Minimising drilling costs is an ongoing concern, especially with global uncertainty and volatile oil prices. One area in which costs can be reduced is in the wellbore cleanup phase. Inefficient cleanup can result in large volumes of liquid waste that must be treated or disposed of, particularly if a non-aqueous drilling fluid (NADF) is used. In addition, completion fluid costs can be significant, especially where high-density brines are required for wellbore safety. Improved cleaning efficiency can lead to significant cost savings.

Wellbore cleanups in high-temperature, high-pressure (HTHP) wells can be particularly challenging. Not only is high-density brine required to maintain hydrostatic overbalance to control formation pressures, the brine is often at or close to its saturation point. The selection of surfactants that function effectively in high-salinity fluids can be very challenging. Extensive laboratory testing must be performed to ensure compatibility between the cleanup spacer and the drilling fluid. The performance of the cleanup is then assessed through a series of bottle and viscometer sleeve tests to ensure the solids and metal surfaces were rendered fully water-wet.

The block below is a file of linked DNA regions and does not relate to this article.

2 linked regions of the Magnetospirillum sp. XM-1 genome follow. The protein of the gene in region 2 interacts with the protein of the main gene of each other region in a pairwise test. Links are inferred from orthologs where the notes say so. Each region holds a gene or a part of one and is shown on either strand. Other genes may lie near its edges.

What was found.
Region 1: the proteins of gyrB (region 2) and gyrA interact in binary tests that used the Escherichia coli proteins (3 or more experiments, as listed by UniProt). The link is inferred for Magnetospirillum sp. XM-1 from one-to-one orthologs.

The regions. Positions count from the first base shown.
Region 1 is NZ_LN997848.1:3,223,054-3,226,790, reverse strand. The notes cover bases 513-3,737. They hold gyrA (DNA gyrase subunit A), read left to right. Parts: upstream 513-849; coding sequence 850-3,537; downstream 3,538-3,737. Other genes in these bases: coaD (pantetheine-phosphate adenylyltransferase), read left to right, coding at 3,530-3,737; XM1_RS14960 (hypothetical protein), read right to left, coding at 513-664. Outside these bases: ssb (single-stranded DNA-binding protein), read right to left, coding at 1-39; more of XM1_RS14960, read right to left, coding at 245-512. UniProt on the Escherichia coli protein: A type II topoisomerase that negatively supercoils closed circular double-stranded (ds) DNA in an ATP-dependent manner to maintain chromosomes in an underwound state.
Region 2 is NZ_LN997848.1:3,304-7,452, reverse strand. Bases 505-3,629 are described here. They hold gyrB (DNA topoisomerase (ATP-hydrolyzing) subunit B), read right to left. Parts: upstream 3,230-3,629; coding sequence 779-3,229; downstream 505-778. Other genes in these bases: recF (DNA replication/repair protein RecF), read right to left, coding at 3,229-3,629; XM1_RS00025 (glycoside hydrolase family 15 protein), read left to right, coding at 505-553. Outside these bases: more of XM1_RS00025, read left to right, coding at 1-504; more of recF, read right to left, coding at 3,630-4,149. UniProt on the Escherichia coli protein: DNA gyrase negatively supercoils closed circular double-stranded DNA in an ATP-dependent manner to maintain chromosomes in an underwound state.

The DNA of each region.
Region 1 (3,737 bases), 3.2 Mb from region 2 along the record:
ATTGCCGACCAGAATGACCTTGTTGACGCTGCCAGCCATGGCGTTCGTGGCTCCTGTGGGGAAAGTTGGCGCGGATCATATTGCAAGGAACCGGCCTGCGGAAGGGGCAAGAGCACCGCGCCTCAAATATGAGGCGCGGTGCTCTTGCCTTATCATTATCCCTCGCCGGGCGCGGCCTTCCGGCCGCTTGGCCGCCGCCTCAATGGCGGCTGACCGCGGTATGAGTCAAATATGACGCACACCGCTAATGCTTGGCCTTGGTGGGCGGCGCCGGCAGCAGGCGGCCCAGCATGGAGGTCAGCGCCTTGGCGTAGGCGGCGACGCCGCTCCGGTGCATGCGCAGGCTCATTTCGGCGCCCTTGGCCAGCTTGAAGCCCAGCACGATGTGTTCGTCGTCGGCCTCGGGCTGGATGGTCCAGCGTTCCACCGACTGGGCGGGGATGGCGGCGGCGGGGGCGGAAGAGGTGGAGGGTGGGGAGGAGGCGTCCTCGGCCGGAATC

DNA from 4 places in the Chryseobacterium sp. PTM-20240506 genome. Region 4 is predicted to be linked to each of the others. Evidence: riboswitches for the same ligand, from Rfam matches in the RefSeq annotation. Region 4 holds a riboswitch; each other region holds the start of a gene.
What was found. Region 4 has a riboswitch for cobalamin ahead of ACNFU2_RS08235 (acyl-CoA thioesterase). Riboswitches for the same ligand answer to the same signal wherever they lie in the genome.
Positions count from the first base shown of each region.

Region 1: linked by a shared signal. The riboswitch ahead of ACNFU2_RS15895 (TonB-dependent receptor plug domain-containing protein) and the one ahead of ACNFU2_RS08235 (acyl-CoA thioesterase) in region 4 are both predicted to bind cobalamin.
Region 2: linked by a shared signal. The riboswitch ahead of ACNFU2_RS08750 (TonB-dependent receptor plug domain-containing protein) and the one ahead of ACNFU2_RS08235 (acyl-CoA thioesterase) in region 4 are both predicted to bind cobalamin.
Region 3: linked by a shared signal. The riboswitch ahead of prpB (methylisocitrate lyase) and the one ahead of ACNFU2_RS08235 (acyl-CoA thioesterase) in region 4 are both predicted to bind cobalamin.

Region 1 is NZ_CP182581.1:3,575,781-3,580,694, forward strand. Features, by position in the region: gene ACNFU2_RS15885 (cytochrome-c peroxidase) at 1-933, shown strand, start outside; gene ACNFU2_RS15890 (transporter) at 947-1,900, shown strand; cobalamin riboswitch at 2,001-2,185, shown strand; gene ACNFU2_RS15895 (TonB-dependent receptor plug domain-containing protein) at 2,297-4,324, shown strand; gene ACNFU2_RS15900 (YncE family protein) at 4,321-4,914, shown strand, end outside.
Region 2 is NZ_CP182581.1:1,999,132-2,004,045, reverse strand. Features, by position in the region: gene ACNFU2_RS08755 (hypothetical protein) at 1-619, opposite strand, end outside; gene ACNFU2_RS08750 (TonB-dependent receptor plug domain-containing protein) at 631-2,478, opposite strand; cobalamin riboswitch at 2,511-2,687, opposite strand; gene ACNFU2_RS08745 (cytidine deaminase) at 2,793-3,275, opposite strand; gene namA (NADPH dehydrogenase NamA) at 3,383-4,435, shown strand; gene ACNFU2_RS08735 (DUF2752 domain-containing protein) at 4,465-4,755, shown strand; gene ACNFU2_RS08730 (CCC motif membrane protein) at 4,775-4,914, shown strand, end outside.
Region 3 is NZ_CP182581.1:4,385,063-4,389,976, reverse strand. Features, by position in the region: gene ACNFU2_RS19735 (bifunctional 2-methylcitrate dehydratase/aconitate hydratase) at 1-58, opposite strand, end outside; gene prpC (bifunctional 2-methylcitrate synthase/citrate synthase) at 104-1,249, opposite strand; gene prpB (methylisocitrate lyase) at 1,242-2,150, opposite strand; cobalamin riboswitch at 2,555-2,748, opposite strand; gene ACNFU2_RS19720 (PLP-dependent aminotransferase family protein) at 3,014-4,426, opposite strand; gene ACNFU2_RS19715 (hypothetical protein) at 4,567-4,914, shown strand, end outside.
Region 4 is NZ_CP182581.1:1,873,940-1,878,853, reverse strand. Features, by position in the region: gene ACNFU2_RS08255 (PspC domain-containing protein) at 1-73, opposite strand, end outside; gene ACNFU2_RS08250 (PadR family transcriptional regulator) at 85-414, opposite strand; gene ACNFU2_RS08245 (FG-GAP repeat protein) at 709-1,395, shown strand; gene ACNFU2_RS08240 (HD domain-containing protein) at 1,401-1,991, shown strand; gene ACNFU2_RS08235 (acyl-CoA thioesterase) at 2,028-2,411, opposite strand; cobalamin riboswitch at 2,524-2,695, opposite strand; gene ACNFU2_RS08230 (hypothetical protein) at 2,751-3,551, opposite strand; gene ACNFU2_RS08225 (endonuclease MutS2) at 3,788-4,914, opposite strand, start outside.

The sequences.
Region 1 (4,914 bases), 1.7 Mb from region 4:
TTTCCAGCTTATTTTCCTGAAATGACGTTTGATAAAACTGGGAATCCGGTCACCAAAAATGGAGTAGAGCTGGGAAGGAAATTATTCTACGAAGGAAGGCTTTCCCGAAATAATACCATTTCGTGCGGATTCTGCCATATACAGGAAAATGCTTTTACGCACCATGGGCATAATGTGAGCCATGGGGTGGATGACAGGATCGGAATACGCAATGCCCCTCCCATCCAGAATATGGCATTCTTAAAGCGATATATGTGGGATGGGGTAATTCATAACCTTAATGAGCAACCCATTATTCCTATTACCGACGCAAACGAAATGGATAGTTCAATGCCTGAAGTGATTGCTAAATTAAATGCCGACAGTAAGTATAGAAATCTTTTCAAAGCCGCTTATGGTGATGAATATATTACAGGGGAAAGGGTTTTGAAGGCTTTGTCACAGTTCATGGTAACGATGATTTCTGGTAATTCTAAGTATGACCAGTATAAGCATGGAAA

A significant challenge when designing cleanup spacers is balancing excellent performance of oily residues and solids removal with thermal and chemical stability. Microemulsion cleanup spacers have been used to perform efficient wellbore cleanups in deepwater applications, resulting in reduced volumes of waste fluids. This paper describes the field application of a high-density caesium formate brine microemulsion cleanup spacer to efficiently displace and remove a high-density barite and manganese tetraoxide-weighted NADF. Results show that microemulsions exhibit excellent displacement and cleanup performance of a challenging drilling fluid. Microemulsion technology results in a quicker cleanup with reduced waste volumes, thereby minimising costs.

The high value of caesium formate brine means that maximising the recovery of this valuable asset is essential to justify the economics of the cleanup process. This paper describes the transfer of microemulsion cleanup technology used in deepwater environments to HTHP applications.

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